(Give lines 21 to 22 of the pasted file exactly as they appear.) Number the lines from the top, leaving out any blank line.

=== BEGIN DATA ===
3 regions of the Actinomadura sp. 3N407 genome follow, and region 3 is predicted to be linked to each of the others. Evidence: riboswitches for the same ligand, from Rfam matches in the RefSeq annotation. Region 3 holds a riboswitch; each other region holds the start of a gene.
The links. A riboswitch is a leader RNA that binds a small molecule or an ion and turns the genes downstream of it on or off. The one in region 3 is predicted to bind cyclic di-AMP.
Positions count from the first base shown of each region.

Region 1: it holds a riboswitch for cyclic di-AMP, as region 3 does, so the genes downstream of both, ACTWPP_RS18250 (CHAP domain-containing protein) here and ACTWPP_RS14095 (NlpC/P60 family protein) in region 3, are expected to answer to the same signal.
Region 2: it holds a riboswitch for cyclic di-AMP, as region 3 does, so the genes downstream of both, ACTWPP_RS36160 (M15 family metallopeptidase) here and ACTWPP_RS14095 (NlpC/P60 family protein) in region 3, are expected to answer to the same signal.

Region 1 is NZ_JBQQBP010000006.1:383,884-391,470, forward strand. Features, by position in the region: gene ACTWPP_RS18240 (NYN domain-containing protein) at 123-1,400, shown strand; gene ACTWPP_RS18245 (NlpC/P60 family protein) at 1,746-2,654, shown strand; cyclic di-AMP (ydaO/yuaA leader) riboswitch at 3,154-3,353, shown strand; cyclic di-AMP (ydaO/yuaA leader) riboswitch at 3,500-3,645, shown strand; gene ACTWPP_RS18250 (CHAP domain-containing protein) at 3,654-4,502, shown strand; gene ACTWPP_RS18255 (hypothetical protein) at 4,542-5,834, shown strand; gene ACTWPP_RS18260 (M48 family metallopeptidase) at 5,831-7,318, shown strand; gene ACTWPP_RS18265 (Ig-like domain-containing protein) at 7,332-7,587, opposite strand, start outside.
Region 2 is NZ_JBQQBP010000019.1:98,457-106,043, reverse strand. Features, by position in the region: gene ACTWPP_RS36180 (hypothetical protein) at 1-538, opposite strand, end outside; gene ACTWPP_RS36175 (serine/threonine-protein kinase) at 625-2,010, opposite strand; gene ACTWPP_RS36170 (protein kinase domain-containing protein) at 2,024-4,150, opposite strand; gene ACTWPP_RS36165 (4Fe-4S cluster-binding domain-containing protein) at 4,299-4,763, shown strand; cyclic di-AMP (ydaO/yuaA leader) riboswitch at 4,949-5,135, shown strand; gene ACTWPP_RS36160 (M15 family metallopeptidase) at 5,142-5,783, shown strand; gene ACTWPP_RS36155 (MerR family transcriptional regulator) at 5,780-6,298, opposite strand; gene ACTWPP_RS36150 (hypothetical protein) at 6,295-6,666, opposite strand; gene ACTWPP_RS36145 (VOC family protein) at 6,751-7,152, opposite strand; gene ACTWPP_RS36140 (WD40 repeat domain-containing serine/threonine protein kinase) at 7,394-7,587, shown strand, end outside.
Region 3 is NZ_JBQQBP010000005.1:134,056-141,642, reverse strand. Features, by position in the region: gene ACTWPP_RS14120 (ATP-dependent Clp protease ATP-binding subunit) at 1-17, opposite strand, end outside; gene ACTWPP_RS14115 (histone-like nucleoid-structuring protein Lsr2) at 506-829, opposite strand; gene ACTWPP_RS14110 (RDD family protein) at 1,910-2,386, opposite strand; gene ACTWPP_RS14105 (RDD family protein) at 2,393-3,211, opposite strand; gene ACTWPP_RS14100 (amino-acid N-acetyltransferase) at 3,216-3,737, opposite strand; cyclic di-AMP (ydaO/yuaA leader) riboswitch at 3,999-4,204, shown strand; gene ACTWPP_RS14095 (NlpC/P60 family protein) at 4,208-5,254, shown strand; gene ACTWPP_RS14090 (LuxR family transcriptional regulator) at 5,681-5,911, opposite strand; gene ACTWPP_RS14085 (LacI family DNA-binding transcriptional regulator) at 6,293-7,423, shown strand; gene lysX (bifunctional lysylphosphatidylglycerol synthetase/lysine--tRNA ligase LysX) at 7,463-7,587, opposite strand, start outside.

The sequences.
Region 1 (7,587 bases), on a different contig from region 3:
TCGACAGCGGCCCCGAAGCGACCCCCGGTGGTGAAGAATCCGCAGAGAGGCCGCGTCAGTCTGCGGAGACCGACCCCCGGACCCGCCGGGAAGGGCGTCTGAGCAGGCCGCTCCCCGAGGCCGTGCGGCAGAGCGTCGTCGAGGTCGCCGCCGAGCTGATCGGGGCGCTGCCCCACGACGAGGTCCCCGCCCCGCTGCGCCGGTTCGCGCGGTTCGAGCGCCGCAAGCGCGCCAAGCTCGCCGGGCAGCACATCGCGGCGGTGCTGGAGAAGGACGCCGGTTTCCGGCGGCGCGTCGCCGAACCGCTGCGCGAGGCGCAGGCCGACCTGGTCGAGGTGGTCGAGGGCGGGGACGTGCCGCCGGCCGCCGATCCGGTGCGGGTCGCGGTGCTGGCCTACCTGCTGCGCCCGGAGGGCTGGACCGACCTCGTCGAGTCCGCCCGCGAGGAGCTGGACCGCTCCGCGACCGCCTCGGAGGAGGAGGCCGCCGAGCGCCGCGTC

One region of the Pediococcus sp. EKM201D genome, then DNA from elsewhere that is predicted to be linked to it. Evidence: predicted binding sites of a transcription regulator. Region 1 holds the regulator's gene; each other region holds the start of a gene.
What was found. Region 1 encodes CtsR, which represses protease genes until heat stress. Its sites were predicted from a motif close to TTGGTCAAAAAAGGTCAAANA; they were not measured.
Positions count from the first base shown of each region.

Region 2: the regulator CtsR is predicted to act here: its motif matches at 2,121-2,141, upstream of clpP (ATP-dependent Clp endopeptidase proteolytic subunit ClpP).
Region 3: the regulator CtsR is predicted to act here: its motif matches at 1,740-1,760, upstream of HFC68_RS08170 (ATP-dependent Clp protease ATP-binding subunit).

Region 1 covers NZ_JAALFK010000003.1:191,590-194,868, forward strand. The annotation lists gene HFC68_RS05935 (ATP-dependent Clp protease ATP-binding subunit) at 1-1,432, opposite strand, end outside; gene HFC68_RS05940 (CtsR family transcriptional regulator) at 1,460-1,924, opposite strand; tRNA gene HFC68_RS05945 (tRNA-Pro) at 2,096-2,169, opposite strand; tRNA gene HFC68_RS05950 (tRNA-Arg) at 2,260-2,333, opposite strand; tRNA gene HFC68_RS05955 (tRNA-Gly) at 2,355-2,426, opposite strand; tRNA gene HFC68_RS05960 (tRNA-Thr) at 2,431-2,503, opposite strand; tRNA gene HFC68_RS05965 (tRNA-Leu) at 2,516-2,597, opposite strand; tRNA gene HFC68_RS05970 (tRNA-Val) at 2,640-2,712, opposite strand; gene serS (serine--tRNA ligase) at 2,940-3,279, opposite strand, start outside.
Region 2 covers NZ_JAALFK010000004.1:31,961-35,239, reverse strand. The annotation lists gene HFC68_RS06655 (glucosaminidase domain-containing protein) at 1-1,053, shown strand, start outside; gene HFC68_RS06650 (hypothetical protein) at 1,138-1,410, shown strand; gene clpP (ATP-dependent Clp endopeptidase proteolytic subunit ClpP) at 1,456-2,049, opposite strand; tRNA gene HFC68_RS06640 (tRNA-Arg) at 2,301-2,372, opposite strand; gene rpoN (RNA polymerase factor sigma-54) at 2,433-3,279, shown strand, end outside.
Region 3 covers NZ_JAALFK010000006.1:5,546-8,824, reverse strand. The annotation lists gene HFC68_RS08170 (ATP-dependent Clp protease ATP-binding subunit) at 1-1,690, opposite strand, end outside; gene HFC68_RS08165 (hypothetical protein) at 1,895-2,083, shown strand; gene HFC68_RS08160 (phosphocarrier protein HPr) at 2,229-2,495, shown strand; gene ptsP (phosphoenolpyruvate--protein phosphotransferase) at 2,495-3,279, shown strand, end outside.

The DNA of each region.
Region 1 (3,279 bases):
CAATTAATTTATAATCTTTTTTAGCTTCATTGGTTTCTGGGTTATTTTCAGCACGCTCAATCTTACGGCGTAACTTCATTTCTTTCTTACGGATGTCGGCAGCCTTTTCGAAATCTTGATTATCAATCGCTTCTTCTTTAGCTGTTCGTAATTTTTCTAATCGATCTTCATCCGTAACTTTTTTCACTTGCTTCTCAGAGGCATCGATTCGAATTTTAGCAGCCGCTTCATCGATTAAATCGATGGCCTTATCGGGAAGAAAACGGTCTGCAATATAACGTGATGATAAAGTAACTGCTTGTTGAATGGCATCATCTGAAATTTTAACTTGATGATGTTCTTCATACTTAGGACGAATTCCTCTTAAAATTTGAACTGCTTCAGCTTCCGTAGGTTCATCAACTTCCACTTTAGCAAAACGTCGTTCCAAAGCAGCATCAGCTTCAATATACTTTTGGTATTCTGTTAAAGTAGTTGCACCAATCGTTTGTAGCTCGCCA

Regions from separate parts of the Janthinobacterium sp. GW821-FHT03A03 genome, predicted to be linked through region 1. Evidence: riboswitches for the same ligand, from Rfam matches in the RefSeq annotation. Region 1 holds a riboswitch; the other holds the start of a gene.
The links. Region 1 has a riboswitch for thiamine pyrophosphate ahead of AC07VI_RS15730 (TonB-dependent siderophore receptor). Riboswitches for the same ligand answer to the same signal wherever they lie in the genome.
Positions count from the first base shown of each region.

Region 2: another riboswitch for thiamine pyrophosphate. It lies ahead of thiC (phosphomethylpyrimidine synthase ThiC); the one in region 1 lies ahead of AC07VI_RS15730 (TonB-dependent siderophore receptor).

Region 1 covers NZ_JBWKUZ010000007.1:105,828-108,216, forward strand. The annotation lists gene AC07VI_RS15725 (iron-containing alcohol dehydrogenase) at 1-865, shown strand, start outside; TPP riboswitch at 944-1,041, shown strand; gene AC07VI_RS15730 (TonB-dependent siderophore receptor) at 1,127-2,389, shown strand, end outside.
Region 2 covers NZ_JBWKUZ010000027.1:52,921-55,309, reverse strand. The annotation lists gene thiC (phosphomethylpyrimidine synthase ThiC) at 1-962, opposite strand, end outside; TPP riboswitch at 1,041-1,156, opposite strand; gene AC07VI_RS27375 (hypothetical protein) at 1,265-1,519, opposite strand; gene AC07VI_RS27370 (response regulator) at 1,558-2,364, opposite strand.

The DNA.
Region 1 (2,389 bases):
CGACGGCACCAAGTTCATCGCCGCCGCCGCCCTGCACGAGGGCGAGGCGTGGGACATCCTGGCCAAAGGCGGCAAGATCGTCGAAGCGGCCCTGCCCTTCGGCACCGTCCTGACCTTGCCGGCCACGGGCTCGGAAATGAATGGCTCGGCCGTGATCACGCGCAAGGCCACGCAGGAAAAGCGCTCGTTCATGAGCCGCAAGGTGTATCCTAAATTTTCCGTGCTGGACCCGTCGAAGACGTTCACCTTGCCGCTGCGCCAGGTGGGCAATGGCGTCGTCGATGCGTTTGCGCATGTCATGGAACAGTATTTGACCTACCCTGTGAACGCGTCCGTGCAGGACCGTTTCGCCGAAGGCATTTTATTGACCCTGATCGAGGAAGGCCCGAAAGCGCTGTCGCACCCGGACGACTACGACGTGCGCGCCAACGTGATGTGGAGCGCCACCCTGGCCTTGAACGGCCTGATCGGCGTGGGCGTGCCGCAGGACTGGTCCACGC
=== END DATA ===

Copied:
Region 1 (3,279 bases):
CAATTAATTTATAATCTTTTTTAGCTTCATTGGTTTCTGGGTTATTTTCAGCACGCTCAATCTTACGGCGTAACTTCATTTCTTTCTTACGGATGTCGGCAGCCTTTTCGAAATCTTGATTATCAATCGCTTCTTCTTTAGCTGTTCGTAATTTTTCTAATCGATCTTCATCCGTAACTTTTTTCACTTGCTTCTCAGAGGCATCGATTCGAATTTTAGCAGCCGCTTCATCGATTAAATCGATGGCCTTATCGGGAAGAAAACGGTCTGCAATATAACGTGATGATAAAGTAACTGCTTGTTGAATGGCATCATCTGAAATTTTAACTTGATGATGTTCTTCATACTTAGGACGAATTCCTCTTAAAATTTGAACTGCTTCAGCTTCCGTAGGTTCATCAACTTCCACTTTAGCAAAACGTCGTTCCAAAGCAGCATCAGCTTCAATATACTTTTGGTATTCTGTTAAAGTAGTTGCACCAATCGTTTGTAGCTCGCCA